Despite the emerging disconnect it took Otara six months to figure for sure she wanted to sell the firm. When she did decide to exit, she initiated a process seeking out a buyer and believes Odel will be better off because of it. Others around her weren’t so sure. Her brother Ajit Gunewardene – one of the early investors in the company who knew of her obsession with the business and how much she had sacrificed for it–asked her,repeatedly, if she was ‘sure?’ Gunewardene also sold his 14.5% Odel stake to Softlogic at the same time as Otara. Their older bother Ruchi, who was also the firm’s Chairman before the sale to Softlogic, also sold his minor holding in the firm.

Those who knew her well also understood that once she made up her mind there was usually no going back. She plans to move out of her office at Odel as soon as she finds an alternative space to run the Embark brand she says, right after promising to return a call from Ashok Pathirage.

Despite stepping down, Otara has retained the Embark brand built around her pet pooches Niko, Bandit and Rozzy. Embark’s ethos now more closely matches her aims of building a business with a strong conscience. What started off as her pet project, has come full circle to occupy a central place in her future. Otara is eager to focus all her efforts on growing the Embark brand, which includes apparel, soft toys and other stuff created with her pet pooches as inspiration. “Although I don’t have a specific plan for the future of Embark, I have a vision in my head,” she explains. The bigger the Embark business grows the greater the impact she can have on animal related causes as part of the brand’s bottom line is dedicated for this.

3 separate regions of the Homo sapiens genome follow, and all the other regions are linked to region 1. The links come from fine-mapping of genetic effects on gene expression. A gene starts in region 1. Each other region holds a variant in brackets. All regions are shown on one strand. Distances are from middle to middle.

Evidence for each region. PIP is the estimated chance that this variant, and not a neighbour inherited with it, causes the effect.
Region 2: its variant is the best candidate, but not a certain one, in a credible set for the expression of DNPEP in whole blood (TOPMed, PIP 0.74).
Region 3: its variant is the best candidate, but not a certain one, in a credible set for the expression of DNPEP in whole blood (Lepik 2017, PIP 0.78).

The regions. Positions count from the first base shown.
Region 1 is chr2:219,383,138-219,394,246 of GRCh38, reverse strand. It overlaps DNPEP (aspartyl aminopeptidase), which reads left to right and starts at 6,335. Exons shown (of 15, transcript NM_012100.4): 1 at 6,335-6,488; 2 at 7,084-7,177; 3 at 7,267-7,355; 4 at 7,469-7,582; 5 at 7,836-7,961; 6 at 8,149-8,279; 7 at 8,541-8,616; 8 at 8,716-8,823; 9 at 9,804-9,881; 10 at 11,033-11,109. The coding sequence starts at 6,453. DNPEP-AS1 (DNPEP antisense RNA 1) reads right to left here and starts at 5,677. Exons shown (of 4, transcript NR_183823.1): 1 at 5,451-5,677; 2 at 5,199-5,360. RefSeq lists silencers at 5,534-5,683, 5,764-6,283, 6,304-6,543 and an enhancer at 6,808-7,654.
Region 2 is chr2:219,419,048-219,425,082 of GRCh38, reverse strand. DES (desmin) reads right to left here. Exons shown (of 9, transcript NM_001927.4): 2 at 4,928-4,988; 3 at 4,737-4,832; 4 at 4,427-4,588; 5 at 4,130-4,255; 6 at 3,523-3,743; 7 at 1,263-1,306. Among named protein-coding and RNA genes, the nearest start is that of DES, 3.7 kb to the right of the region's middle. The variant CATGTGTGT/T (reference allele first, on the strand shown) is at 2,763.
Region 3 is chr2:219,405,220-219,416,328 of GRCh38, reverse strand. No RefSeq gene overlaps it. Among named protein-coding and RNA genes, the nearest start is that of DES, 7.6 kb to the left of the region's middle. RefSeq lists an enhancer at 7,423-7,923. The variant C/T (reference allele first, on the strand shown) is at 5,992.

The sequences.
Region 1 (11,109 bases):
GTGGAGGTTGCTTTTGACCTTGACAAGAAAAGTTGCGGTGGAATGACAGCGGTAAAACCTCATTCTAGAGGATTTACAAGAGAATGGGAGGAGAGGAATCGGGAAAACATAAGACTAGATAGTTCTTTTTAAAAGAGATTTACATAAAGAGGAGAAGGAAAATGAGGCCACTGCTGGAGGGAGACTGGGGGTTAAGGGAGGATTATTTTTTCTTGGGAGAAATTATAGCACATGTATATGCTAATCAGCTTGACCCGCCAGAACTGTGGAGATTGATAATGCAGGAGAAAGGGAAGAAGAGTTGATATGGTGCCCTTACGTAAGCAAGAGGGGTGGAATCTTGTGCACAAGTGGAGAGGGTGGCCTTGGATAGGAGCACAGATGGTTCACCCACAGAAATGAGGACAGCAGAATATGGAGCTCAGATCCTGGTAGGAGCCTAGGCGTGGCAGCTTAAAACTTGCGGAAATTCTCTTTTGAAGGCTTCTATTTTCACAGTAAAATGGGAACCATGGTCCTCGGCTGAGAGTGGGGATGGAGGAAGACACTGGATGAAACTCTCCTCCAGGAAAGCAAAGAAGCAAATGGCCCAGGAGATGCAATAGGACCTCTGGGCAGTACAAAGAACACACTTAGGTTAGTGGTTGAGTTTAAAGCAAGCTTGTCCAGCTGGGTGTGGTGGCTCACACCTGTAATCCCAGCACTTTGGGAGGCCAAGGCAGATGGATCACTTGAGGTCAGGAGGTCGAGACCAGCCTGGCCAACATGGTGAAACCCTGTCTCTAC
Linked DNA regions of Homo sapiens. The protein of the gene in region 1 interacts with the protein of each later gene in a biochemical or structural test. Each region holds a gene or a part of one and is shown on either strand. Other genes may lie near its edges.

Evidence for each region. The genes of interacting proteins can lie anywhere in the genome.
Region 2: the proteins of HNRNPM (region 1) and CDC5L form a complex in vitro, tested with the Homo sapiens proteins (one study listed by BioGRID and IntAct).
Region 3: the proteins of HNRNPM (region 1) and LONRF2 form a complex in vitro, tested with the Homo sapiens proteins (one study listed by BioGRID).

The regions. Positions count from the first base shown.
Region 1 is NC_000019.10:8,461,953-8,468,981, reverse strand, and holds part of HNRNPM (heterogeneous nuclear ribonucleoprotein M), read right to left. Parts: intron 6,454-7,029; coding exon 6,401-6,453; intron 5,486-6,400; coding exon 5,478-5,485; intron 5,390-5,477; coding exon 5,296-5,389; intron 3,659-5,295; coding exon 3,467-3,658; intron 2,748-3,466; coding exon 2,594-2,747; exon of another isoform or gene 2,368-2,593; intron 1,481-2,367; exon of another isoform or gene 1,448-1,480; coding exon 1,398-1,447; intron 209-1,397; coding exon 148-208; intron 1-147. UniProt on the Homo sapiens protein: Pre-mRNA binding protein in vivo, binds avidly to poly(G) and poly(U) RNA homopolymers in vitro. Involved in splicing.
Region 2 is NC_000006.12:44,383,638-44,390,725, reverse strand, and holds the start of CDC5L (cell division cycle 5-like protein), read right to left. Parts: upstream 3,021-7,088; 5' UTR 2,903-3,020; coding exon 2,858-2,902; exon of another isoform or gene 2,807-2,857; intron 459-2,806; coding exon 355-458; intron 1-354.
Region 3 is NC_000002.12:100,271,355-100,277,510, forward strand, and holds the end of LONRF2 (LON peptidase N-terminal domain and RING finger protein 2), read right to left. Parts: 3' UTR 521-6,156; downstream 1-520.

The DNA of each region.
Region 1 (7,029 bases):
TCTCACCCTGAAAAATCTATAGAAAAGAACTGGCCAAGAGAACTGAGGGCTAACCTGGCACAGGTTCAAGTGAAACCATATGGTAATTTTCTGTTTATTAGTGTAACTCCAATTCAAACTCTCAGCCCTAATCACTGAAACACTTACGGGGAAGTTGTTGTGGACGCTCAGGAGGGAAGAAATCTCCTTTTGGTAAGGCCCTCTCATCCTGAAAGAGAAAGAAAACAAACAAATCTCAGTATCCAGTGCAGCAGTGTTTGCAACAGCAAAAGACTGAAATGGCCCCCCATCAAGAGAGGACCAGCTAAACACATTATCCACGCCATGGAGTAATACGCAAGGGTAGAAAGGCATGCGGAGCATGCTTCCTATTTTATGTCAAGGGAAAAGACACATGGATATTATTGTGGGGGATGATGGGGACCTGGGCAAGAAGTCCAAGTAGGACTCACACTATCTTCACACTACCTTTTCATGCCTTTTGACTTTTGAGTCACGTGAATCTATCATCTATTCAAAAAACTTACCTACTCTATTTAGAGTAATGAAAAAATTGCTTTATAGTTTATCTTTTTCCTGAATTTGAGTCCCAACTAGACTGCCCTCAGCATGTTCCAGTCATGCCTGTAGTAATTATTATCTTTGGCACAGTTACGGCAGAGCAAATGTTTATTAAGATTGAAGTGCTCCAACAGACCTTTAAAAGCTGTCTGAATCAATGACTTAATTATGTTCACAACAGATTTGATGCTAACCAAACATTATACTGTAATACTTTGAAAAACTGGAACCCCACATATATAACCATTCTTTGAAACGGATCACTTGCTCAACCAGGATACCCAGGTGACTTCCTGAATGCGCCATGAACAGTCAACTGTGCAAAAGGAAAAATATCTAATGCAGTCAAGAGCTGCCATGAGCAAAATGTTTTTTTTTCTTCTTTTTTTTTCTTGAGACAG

Rather than depending on a step-by-step plan, Otara’s future now relies again on her gut feel. She feels a lot can be done with the Embark in product development and brand extension, perhaps even go international. “It has the potential, but I have to be ready for it,” she adds. Essentially she is now at the helm of a startup (Embark is a seven year old brand) much like she was with Odel two decades
ago. “Never had a detailed plan for Odel at first, but a vision about it. I would take it as it comes but it grew – a lot of gut feeling went in to that,” she confesses. “No one should ever lose the gut feeling and the vision, no matter what the numbers are.” Keynesian notions of leisure or the usefulness of GDP growth as a measure of human wellbeing, actually can’t explain entrepreneurs like Otara. While growth and finding a balance in life figure importantly in Otara’s career, there is an unquantifiable quality there. Perhaps economists need to invent a measure that subsumes everything, a measure for happiness perhaps.